Living things that grow, migrate and multiply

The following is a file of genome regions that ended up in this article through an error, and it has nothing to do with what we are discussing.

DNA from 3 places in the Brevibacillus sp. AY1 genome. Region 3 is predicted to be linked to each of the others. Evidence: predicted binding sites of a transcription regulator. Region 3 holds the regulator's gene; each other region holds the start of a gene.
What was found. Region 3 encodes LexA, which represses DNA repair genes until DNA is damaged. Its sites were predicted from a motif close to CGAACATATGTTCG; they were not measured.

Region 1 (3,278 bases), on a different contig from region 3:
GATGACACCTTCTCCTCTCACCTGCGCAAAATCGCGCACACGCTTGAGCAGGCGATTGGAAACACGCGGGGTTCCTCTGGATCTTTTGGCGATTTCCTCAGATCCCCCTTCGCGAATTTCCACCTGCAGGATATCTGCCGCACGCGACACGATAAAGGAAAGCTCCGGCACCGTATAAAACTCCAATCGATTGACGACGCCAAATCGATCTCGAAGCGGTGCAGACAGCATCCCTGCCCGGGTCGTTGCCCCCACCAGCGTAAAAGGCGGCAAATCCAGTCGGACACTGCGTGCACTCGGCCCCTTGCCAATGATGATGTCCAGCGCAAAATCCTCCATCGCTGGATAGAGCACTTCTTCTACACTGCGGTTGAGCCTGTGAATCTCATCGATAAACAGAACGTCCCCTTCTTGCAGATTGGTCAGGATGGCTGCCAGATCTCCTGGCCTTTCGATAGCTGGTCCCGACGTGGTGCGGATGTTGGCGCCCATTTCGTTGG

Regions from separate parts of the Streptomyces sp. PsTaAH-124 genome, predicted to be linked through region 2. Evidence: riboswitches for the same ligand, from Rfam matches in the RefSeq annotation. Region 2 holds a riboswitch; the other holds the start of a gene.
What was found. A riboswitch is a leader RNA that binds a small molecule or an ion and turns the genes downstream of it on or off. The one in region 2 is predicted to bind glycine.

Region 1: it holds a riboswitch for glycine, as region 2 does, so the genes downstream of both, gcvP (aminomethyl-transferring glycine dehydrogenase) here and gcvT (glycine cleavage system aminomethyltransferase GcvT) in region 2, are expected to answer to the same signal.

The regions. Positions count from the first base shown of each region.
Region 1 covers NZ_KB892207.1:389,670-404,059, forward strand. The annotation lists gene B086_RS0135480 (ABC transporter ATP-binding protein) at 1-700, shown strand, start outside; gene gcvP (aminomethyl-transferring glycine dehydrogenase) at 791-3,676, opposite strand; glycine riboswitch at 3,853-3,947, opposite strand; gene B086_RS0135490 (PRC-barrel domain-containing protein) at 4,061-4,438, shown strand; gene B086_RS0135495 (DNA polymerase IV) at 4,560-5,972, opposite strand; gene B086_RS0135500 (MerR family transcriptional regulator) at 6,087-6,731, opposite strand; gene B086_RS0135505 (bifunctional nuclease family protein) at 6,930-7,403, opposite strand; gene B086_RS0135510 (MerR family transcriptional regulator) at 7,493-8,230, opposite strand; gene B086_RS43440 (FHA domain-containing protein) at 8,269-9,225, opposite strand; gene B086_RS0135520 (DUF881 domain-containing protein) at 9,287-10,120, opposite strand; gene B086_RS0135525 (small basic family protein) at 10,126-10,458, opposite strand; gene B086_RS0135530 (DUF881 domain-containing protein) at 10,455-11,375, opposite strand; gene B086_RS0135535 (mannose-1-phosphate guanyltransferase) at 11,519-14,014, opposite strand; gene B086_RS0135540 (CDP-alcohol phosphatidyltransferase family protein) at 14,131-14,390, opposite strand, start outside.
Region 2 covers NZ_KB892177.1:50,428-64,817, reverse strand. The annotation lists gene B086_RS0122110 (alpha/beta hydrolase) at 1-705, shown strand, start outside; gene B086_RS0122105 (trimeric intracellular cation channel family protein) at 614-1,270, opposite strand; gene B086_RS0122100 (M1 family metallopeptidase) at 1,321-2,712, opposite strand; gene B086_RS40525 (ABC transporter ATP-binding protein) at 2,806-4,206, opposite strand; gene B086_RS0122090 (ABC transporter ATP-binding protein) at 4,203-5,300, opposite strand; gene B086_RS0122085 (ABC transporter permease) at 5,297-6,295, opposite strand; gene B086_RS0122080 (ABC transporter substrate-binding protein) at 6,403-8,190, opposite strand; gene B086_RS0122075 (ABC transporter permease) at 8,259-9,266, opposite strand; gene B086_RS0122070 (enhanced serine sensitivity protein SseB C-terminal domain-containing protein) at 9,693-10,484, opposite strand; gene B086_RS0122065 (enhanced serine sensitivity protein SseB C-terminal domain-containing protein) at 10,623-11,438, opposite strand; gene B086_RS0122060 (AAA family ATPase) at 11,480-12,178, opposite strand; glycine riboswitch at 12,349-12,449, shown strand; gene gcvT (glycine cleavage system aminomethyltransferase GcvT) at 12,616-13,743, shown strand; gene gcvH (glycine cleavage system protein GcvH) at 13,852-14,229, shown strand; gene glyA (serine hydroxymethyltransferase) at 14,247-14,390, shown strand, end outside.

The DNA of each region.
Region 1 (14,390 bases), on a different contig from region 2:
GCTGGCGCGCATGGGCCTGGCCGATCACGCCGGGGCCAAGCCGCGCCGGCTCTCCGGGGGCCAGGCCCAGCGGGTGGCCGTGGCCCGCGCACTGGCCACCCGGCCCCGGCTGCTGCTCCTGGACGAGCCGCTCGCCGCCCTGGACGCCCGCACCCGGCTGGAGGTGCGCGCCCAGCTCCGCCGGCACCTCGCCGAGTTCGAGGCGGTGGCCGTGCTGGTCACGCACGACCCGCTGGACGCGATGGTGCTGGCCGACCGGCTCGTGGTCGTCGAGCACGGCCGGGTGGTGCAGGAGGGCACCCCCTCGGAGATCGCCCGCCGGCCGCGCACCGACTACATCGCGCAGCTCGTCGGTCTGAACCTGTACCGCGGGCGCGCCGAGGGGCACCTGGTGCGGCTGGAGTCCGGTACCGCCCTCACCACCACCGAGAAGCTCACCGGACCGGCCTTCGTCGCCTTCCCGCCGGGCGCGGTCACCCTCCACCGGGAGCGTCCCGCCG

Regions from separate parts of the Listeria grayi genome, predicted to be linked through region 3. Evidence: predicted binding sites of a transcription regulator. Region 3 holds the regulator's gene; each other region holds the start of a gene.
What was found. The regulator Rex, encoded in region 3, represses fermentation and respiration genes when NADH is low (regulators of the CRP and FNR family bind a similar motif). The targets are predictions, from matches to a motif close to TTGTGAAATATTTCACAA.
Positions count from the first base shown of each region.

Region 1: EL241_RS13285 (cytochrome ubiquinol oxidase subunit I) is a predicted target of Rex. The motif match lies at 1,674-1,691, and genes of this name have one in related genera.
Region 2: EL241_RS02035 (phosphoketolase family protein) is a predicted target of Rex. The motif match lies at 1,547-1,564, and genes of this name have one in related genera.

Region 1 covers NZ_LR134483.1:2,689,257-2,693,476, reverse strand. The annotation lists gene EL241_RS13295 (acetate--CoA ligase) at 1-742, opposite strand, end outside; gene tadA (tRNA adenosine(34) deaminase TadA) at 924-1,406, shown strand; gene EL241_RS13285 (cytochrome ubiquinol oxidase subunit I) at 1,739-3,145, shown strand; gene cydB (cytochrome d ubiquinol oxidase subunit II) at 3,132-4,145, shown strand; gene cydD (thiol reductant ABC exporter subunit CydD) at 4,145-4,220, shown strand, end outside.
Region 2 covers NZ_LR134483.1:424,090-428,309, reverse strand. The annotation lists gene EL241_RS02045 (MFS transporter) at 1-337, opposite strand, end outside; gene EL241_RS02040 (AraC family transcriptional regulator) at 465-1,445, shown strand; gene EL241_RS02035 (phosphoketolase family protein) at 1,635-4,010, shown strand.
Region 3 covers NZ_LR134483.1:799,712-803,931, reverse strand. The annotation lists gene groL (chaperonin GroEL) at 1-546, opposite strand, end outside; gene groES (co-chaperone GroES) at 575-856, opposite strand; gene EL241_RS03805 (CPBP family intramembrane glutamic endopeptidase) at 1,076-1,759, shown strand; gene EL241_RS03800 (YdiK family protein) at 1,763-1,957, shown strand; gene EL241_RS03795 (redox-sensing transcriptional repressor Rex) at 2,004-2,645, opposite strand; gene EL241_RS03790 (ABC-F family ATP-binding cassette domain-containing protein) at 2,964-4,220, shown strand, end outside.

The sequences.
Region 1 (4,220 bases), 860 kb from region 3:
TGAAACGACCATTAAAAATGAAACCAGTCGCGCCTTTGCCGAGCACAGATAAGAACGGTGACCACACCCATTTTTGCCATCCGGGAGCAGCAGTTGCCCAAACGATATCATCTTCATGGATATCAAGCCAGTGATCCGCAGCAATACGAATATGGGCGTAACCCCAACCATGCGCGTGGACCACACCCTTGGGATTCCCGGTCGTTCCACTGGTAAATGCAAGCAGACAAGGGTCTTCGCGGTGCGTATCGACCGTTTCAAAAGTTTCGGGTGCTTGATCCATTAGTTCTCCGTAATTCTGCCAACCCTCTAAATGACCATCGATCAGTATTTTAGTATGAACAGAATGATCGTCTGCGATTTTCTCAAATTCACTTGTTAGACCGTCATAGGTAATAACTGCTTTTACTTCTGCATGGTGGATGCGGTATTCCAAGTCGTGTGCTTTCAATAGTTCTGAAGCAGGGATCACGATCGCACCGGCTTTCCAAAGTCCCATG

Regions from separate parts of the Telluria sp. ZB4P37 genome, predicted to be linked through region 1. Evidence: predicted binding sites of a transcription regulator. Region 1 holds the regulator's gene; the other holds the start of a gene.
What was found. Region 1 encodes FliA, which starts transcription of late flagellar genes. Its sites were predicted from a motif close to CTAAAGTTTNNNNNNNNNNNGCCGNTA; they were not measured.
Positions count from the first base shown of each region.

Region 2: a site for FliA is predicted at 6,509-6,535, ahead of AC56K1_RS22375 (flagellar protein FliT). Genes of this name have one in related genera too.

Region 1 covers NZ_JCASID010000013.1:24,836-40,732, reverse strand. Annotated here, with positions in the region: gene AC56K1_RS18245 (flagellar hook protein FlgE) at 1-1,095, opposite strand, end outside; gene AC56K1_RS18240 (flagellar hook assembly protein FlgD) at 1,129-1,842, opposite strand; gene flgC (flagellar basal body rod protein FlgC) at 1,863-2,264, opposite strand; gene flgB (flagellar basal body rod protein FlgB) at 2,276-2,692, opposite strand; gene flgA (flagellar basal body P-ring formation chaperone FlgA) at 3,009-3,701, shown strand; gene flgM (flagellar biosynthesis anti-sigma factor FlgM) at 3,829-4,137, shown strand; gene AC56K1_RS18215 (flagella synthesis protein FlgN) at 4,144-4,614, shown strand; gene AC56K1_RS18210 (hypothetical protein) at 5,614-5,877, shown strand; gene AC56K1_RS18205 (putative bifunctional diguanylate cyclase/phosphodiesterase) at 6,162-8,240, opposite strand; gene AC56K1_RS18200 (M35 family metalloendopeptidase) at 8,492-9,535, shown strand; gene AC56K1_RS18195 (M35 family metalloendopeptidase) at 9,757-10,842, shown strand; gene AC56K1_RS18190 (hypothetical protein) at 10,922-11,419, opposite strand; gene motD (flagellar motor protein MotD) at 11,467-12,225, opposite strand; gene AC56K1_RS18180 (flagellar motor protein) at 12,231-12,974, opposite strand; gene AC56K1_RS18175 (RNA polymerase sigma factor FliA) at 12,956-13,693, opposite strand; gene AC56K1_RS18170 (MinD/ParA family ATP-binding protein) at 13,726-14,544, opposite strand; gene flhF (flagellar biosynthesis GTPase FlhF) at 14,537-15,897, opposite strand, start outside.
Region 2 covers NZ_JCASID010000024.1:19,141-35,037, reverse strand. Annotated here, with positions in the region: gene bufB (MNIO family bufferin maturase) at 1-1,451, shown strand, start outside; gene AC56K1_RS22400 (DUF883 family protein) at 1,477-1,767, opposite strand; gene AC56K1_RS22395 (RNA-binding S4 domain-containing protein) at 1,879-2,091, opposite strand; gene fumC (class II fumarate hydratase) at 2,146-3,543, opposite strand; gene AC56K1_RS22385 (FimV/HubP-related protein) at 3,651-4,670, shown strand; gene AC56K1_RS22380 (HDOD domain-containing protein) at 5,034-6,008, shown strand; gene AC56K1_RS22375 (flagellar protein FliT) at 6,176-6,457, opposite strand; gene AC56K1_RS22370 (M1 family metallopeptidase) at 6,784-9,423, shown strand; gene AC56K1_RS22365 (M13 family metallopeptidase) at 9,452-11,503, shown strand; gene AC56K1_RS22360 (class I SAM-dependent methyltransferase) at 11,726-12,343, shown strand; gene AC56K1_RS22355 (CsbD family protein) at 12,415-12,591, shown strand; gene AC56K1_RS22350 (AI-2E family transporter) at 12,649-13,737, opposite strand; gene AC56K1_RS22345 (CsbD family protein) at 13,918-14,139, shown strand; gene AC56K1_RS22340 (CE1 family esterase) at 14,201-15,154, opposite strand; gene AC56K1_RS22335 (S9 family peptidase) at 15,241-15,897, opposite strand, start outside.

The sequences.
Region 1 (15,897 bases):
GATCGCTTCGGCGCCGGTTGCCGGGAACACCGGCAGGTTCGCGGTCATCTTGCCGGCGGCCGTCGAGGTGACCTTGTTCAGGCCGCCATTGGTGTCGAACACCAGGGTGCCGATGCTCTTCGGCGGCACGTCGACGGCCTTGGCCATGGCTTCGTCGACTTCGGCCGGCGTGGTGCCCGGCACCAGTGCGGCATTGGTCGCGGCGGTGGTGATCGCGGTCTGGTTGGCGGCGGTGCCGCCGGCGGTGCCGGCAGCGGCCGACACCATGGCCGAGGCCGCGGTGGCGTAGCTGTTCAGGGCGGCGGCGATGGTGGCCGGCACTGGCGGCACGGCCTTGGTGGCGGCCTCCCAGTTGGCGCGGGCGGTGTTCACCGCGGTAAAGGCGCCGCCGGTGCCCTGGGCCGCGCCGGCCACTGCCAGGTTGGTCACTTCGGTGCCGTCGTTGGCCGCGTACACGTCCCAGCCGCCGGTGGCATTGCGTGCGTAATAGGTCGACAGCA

Responsibility for the implementation of biotechnology in farming rests with environment ministries, since the relevant European legislation is titled «the deliberate release of genetically modified organisms in the environment.» Between 1990 and 1999 many European countries, including Greece, were unable to formulate national positions and, by extension, a unified EU policy on this major issue for European and world farming. In June 1999, when I was environment minister, I submitted a proposal to the EU’s council for a ban on all activity concerning the distribution and cultivation of GM organisms. The Greek proposal, which was accepted and which led to the moratorium, was the result of cooperation between all relevant ministries (Agriculture, Health, Development, Economy), and with scientific and non-governmental organizations. The most important arguments in the Greek proposal and then in the Council of Minsters’ decision were: – European and world citizens’ concern about the possible risks to health and the natural environment. – Omissions and weaknesses in European legislation (Directive 90/220) mainly regarding risk evaluation, traceability, marking, duration of licenses, etc. – The need to adhere to the principle of prevention on issues directly related to health and environmental protection. – Farmers’ future dependency on just a few multinational companies. To date, these concerns that led to the moratorium have not been removed, although there have been some additions to the legislation. The council’s decision was not a denial of progress and science, but a courageous initiative to put politics before the market and profit. It was Europe’s first rejection of genetic commerce, and at Greece’s initiative. So we have an obligation to defend it, thereby defending the natural environment and human health. Biotechnology has already made a great contribution to many sectors and can also do so in agriculture, but not in haste, under pressure and under the terms of the multinational companies. As for the argument for combating famine, it is a joke to say the least. A few decades ago, there was a similar dilemma with agricultural chemicals. Whoever wanted rules and control was regarded as a Luddite. Now farm products are being thrown out and traces of toxic substances are being found in mothers’ milk. And let us not forget that GM organisms are neither fertilizers nor pesticides, but living things that grow, migrate and multiply and cannot be recalled. (1) Theodoros Koliopanos is a PASOK parliamentary deputy.